A new study links changes in the way catheter-associated urinary tract infections (CAUTIs) are defined and artificially improved hospital performance scores.
Researchers from Boston University School of Medicine (BUSM) have found that although hospitals have reported significantly improved CAUTI rates since 2015, the change is not due to improved patient outcomes or initiatives, but instead to a national guideline change in what defines a CAUTI.
CAUTIs are preventable healthcare-associated infections that are tracked as part of the federal value-based incentive programs that give financial bonuses and penalties to hospitals based on hospital performance measures reported to the Centers for Disease Control (CDC) and Prevention's National Healthcare Safety Network.
Using CAUTI data reported by approximately 600 hospitals to the CDC's National Healthcare Safety Network, the researchers found that CAUTI rates decreased significantly by 42 percent around the time that the value-based incentive programs were implemented. "While this may seem like an effect of the programs, the large decline CAUTI rates was actually due to a concurrent change in which infections "count" as CAUTI," explained corresponding author Heather Hsu, MD, assistant professor of pediatrics at BUSM.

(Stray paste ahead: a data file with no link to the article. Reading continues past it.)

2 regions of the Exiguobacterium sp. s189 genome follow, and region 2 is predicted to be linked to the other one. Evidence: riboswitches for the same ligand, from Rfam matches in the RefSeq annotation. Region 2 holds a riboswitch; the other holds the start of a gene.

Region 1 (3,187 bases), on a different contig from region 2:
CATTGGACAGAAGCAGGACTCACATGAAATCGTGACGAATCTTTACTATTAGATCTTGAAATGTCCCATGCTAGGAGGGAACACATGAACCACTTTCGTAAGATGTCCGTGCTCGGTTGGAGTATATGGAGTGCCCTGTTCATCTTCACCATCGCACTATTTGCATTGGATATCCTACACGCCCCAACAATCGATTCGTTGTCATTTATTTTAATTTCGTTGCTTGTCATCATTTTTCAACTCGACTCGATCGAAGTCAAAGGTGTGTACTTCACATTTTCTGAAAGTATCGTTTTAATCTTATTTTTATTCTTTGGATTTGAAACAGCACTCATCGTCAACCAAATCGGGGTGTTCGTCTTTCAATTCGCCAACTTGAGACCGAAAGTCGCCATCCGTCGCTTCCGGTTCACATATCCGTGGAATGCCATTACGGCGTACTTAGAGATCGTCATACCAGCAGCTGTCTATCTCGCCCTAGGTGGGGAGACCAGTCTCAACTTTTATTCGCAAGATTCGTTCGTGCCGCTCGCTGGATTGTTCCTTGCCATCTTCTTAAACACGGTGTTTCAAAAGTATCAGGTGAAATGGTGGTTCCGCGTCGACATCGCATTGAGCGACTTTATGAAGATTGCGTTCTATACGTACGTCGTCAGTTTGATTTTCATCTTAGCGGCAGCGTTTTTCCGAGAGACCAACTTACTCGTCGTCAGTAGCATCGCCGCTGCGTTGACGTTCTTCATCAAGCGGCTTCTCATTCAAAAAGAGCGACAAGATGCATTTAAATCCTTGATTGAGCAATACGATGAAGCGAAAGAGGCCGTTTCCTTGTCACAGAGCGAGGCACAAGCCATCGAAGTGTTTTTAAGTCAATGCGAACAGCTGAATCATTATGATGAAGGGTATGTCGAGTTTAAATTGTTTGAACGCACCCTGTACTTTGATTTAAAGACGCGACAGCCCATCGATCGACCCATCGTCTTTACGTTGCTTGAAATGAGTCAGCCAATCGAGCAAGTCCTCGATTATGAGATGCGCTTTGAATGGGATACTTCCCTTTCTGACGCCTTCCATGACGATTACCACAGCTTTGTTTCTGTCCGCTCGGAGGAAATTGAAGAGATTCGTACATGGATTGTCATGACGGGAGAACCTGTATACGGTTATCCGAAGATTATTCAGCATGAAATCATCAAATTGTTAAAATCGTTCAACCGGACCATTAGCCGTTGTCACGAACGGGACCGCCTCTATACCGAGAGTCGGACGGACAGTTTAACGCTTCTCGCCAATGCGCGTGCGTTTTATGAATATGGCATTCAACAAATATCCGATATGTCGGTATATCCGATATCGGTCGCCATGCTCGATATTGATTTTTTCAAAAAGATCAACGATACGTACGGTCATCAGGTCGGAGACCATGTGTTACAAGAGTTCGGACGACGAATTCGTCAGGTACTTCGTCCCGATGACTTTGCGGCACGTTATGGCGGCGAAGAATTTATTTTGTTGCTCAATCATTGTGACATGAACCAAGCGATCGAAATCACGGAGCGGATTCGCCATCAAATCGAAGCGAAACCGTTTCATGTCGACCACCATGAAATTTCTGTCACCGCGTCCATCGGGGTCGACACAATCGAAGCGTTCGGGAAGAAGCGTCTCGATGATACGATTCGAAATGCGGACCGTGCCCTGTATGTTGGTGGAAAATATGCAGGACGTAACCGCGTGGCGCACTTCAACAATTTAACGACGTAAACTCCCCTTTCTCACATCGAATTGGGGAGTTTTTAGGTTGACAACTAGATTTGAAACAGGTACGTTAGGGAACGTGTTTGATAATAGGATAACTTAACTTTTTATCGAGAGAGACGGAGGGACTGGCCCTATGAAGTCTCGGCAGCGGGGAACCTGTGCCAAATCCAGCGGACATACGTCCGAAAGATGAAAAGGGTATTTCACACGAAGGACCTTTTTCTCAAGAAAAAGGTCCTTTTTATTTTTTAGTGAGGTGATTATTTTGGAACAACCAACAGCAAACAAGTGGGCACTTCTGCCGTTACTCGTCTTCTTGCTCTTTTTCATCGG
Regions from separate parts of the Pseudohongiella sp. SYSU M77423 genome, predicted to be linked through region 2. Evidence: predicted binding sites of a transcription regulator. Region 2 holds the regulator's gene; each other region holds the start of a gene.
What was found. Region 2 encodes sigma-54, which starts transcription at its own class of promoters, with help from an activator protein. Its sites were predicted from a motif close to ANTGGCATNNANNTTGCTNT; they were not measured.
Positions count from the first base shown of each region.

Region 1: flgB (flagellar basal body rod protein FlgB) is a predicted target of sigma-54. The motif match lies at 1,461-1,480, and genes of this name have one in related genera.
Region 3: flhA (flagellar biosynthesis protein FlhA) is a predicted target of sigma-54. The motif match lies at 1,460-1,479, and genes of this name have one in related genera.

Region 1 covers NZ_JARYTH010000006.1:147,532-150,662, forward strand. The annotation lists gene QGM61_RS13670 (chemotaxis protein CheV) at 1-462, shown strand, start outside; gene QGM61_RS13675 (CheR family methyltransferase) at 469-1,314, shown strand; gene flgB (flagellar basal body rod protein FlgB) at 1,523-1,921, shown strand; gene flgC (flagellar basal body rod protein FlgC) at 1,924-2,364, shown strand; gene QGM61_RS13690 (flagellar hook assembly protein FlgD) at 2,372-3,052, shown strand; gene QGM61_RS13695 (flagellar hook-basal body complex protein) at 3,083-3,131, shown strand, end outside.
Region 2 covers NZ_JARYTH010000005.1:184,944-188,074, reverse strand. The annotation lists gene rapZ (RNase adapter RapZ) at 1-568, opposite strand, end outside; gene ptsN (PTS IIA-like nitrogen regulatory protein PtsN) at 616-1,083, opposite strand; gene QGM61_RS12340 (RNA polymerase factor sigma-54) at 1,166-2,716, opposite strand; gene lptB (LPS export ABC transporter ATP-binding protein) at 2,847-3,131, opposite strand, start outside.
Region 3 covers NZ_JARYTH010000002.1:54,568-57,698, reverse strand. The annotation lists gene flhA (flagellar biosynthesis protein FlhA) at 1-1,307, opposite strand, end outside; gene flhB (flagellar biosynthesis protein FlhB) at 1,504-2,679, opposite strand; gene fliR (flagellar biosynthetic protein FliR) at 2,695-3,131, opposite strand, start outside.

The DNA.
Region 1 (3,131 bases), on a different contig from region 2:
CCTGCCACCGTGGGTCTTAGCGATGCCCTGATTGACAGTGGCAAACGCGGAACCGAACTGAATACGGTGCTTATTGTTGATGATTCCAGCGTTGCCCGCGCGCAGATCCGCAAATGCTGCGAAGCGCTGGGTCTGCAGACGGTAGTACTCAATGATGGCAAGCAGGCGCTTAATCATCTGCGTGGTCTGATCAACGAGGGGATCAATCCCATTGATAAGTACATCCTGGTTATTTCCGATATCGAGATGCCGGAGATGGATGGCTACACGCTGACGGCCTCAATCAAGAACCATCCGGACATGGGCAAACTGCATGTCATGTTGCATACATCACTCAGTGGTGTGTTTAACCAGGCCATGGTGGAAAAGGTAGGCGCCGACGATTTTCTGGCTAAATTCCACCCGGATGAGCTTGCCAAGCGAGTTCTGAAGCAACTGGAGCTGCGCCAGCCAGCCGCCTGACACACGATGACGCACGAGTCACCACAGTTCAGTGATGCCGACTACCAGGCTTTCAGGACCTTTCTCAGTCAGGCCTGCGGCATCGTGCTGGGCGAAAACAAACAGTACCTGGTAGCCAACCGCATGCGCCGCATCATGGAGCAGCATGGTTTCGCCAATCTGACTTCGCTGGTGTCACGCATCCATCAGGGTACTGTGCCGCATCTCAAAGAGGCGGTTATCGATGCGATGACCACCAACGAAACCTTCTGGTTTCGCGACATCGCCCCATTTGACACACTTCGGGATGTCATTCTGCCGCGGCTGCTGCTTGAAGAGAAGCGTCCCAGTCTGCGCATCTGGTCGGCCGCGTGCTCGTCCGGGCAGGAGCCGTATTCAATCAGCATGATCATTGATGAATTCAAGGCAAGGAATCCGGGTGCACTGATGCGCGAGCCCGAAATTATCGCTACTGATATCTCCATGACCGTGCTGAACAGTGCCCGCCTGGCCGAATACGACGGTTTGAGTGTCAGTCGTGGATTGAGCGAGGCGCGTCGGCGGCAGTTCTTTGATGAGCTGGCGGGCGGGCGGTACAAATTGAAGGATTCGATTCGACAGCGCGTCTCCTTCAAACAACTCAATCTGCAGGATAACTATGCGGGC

According to the researchers, these findings are important because change in the CAUTI definition likely led to artificial inflation of hospitals' performance scores unrelated to changes in patient safety. "The case of CAUTI is an illustration of how measurement changes can not only impact evaluations of hospital performance but also potentially lead to inappropriate assessments of financial rewards or penalties that do not reflect meaningful differences in patient safety or hospital performance," added Hsu, a pediatrician at Boston Medical Center.
These findings appear online in in the journal Infection Control and Hospital Epidemiology.
Funding for this study was provided by the Agency for Healthcare Research and Quality (T32HS000063, K08HS025008 and 2R01HS018414-06).
Source: Boston University School of Medicine (BUSM)